Monthly Beach Report September 2017
Jaycee Park / Humiston Park / South Beach Park
Total Park Attendance 32000
Preventative Actions 667
Minor Medicals 44
Major Medicals 2
Average Water Temperature 80
Beach Erosion Extreme
Stinging Marine Life Heavy
Hurricanes Harvey, Maria, Lee and Irma devastated most people’s plans to go to the beach. September 2017 had the lowest beach attendance of any September since VBLA started tracking statistic in 2011. Beach erosion was extreme as Irma washed out dunes and some beach accesses. Tons of seaweed and an innumerable amount of plastics and garbage have washed onto the beach. JC tower remains without a ramp and slightly tilted as high tides continue to wash underneath the tower. At high tide, Humiston park beach was sometimes impassable due to storm surges and the King Tides. The topography of the beach has changed dramatically as sand was pulled from the beach into the water creating dangerous rip currents, breaks in the sand bar and drop offs. Large pieces of wood and other dangerous debris littered the water. Many sea turtle nests were washed away. Lifeguards did not have any water rescues in September, however, a swimmer drown south of South Beach Park on Wednesday, September 13th. The swimmer was in the ocean a few days after Hurricane Irma when the water was very dangerous and there were no lifeguards on duty. All swimmers are advised to pay close attention to beach condition signs and flags, swim near lifeguard towers and avoid swimming during non-guarded beach hours.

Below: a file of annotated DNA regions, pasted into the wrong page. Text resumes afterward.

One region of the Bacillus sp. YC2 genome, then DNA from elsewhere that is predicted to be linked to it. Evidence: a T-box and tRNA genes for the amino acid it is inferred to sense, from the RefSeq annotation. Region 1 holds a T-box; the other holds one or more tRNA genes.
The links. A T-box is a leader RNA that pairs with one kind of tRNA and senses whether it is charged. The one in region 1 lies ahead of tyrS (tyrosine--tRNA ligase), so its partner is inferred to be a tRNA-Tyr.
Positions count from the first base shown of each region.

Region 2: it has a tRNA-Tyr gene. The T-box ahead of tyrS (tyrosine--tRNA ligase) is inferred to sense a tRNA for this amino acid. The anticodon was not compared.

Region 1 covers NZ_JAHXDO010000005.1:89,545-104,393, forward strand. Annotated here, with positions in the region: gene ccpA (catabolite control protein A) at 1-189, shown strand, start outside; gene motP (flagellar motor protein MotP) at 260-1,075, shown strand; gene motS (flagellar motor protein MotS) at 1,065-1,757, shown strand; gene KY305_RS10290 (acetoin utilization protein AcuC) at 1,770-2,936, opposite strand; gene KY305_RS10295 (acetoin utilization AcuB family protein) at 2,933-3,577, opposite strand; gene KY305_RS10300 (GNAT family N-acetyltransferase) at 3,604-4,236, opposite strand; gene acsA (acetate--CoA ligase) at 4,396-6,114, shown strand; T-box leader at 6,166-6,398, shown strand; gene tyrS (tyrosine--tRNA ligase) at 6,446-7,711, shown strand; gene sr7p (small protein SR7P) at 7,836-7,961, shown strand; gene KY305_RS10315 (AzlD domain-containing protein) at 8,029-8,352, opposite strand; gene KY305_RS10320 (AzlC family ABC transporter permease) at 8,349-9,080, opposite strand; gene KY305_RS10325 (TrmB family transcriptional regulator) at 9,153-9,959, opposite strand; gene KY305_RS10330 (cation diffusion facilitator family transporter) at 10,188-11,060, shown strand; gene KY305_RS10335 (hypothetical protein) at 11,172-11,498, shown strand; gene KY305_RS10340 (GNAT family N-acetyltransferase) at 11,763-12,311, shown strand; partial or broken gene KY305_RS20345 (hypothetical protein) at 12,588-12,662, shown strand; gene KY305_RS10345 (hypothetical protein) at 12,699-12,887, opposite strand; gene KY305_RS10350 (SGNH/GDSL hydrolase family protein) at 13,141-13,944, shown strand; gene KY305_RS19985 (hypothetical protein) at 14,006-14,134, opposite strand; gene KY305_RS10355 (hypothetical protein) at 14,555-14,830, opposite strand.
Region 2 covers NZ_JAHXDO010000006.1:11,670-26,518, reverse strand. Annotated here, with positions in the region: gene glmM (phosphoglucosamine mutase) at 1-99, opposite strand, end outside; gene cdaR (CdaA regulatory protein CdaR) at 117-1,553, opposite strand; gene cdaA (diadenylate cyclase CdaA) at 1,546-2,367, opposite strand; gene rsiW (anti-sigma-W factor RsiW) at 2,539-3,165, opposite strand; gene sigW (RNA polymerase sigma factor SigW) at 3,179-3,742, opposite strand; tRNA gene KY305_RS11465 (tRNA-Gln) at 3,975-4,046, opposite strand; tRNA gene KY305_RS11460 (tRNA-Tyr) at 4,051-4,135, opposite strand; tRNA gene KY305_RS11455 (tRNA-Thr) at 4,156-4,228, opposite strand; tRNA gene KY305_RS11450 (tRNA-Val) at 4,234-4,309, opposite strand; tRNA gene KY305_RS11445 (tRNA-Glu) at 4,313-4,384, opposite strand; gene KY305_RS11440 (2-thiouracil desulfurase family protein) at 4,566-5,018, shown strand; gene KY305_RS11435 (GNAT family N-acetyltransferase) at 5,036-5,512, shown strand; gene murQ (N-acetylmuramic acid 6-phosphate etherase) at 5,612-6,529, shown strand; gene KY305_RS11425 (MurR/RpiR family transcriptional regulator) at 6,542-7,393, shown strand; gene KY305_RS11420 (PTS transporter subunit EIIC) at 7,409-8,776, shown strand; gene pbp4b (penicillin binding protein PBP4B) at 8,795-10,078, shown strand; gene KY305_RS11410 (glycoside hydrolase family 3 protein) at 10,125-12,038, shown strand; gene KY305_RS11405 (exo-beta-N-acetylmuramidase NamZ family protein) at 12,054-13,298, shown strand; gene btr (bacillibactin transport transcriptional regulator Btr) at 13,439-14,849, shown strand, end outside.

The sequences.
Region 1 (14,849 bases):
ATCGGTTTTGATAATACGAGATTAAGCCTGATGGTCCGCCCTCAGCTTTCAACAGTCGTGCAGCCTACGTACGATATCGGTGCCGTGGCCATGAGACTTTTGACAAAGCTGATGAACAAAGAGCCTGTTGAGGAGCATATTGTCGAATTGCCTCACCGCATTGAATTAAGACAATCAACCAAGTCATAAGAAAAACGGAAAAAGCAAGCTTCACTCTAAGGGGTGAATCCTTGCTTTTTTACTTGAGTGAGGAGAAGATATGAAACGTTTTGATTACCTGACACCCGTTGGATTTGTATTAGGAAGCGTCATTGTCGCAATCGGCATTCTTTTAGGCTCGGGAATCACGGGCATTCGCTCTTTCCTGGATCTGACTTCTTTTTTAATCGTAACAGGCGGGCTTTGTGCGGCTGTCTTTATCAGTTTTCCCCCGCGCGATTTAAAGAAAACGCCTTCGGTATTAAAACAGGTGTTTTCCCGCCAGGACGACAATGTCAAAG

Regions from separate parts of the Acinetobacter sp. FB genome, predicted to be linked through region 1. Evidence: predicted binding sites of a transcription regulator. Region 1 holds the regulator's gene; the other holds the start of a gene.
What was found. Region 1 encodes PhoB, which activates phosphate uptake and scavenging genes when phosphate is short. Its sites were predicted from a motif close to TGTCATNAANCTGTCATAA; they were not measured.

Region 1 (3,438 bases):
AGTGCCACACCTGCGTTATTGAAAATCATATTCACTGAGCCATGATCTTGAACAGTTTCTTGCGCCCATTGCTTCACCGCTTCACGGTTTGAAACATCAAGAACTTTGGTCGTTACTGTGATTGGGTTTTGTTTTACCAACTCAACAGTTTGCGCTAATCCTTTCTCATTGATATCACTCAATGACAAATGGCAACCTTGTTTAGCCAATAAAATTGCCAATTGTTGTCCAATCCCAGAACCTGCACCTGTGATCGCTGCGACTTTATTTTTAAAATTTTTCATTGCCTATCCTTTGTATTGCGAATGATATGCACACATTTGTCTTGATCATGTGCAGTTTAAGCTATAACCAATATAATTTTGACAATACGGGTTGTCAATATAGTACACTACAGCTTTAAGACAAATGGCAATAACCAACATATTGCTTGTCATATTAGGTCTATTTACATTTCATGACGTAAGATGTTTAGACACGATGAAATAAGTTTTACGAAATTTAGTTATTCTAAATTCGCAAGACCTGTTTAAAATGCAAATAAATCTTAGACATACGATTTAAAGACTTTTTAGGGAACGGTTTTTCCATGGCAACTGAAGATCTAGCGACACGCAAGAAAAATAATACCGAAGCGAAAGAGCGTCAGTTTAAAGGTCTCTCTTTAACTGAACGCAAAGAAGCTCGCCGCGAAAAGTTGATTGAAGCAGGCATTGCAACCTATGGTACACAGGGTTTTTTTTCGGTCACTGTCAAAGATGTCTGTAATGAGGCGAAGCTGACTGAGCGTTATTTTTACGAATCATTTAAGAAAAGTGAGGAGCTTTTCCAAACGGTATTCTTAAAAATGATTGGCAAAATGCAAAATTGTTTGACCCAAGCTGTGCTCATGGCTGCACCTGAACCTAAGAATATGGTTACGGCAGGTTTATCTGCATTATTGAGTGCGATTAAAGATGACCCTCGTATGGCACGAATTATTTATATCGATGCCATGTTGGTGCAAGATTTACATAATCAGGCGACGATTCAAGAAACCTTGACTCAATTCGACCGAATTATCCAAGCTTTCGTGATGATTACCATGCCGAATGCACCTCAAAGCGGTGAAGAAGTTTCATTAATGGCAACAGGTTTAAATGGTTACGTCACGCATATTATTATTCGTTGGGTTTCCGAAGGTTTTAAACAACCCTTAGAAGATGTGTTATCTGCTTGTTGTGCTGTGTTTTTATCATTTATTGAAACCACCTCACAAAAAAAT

Areas of Progress
During the search for the lost swimmer on Wednesday, September 13, Vero Beach Ocean Rescue, the Vero Beach Police Department, Indian River County Fire Rescue and the Indian River County Sherriff’s Department worked together feverishly in an attempt to locate the missing swimmer. Although unsuccessful in locating the victim, the entities coordinated well and did the best they could. After Irma, many beach clean-ups were conducted by individuals and organizations.
Areas of Concern
After hurricanes, many people flock to our beaches to assess the damage and observe the destructive force of Mother Nature. Unfortunately, many people ignored signs warning that there were no lifeguards on duty and dangerous conditions existed. As a result, a person drowned. These types of tragedies can be avoided if the public heeds the warning signs, closed park gates and other obvious signs of danger at our beaches. VBLA also recommends that the City of Vero Beach prioritize the recovery efforts and get lifeguards back to watching the water as soon as possible.
Park Attendance: includes areas immediately north and south of each park
Preventative Actions: stopping potential incidents before they occur
Minor Medicals: a medical incident which is treated on-site by lifeguard/EMT personnel
Major Medicals: a medical incident that required Emergency Medical Services
This report is furnished by the Vero Beach Lifeguard Association, a non-profit, 501C3 organization. Its mission is to promote water safety and lifeguarding in Vero Beach and the surrounding communities. Contact us at VeroBeachLA@Yahoo.com or (908)797-8725. Visit us at www.VBLA.org. Donations are appreciated. Monies raised are used to purchase equipment, supplies, staffing and training for the lifeguards from the city of Vero Beach. Please send donations to: VBLA, 1351 White Heron Lane, Vero Beach, FL 32963.